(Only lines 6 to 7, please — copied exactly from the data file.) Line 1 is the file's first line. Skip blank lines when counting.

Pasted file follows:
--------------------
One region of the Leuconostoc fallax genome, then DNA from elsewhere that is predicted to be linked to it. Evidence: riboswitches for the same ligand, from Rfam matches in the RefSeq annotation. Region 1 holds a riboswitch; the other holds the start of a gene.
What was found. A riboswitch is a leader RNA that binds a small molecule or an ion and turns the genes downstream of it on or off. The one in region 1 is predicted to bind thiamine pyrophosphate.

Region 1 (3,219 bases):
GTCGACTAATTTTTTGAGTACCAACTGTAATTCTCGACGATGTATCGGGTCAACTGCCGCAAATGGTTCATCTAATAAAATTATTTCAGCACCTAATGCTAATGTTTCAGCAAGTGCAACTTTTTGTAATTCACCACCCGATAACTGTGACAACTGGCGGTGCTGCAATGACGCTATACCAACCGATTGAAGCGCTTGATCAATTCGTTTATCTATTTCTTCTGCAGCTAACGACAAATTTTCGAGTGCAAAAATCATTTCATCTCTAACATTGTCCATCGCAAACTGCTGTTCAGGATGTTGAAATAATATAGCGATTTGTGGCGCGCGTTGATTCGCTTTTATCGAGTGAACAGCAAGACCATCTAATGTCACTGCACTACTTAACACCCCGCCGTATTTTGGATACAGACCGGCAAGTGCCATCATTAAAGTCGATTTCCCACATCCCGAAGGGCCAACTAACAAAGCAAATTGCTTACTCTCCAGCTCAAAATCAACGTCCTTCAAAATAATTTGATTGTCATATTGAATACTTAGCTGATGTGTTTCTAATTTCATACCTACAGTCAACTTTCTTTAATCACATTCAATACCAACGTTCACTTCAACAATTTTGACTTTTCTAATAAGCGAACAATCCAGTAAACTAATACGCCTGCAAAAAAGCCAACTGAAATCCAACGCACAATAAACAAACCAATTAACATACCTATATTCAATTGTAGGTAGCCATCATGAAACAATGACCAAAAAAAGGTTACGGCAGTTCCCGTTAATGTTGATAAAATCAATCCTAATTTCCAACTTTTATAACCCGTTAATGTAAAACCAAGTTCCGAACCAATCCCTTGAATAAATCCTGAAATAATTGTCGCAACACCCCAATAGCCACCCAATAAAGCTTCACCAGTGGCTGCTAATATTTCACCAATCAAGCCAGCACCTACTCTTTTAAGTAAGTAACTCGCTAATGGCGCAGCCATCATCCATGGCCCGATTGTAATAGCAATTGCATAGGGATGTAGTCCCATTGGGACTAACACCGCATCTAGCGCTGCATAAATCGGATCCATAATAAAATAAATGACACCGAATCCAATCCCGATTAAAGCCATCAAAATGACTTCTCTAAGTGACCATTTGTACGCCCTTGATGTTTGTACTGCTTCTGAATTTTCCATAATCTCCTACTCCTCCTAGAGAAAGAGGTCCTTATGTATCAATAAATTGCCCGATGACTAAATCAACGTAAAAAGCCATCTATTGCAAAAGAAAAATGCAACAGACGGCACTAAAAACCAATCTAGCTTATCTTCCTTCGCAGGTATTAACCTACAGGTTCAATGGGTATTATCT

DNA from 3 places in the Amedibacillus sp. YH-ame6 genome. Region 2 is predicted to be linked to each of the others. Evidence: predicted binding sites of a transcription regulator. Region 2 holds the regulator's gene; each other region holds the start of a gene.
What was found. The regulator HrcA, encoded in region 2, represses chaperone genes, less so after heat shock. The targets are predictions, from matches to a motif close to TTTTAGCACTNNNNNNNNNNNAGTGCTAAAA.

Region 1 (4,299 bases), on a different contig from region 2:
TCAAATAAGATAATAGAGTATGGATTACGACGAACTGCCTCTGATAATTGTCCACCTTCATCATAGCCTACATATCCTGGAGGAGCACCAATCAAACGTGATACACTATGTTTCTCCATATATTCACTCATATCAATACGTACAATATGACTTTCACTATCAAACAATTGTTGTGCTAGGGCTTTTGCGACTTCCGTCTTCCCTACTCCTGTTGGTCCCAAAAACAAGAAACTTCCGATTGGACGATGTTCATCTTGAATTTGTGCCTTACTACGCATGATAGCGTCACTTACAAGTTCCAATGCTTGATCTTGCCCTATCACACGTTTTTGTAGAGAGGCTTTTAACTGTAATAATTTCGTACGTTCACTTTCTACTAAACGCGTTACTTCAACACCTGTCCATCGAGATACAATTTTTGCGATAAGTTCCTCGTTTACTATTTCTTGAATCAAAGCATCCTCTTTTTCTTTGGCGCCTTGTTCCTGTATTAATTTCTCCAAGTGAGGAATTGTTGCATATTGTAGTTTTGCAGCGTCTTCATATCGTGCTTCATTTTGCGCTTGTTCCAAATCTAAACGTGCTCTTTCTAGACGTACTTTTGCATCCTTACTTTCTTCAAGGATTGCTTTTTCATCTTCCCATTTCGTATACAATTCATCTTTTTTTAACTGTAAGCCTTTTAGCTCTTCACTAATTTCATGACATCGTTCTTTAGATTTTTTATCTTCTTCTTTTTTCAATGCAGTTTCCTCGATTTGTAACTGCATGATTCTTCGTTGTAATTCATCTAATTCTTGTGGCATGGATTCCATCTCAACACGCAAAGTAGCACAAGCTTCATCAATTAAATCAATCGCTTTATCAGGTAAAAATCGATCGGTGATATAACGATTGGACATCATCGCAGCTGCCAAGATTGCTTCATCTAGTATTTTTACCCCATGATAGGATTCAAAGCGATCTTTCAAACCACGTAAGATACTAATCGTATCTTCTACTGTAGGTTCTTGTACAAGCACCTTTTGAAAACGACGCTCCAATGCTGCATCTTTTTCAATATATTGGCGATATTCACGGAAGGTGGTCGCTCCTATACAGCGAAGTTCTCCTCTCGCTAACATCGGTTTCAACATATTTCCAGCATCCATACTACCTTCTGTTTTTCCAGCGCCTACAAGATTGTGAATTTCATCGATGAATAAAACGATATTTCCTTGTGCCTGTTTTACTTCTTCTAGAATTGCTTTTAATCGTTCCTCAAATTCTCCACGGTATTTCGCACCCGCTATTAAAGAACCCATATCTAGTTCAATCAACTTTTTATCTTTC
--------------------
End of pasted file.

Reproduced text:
What was found. The regulator HrcA, encoded in region 2, represses chaperone genes, less so after heat shock. The targets are predictions, from matches to a motif close to TTTTAGCACTNNNNNNNNNNNAGTGCTAAAA.

Region 1 (4,299 bases), on a different contig from region 2: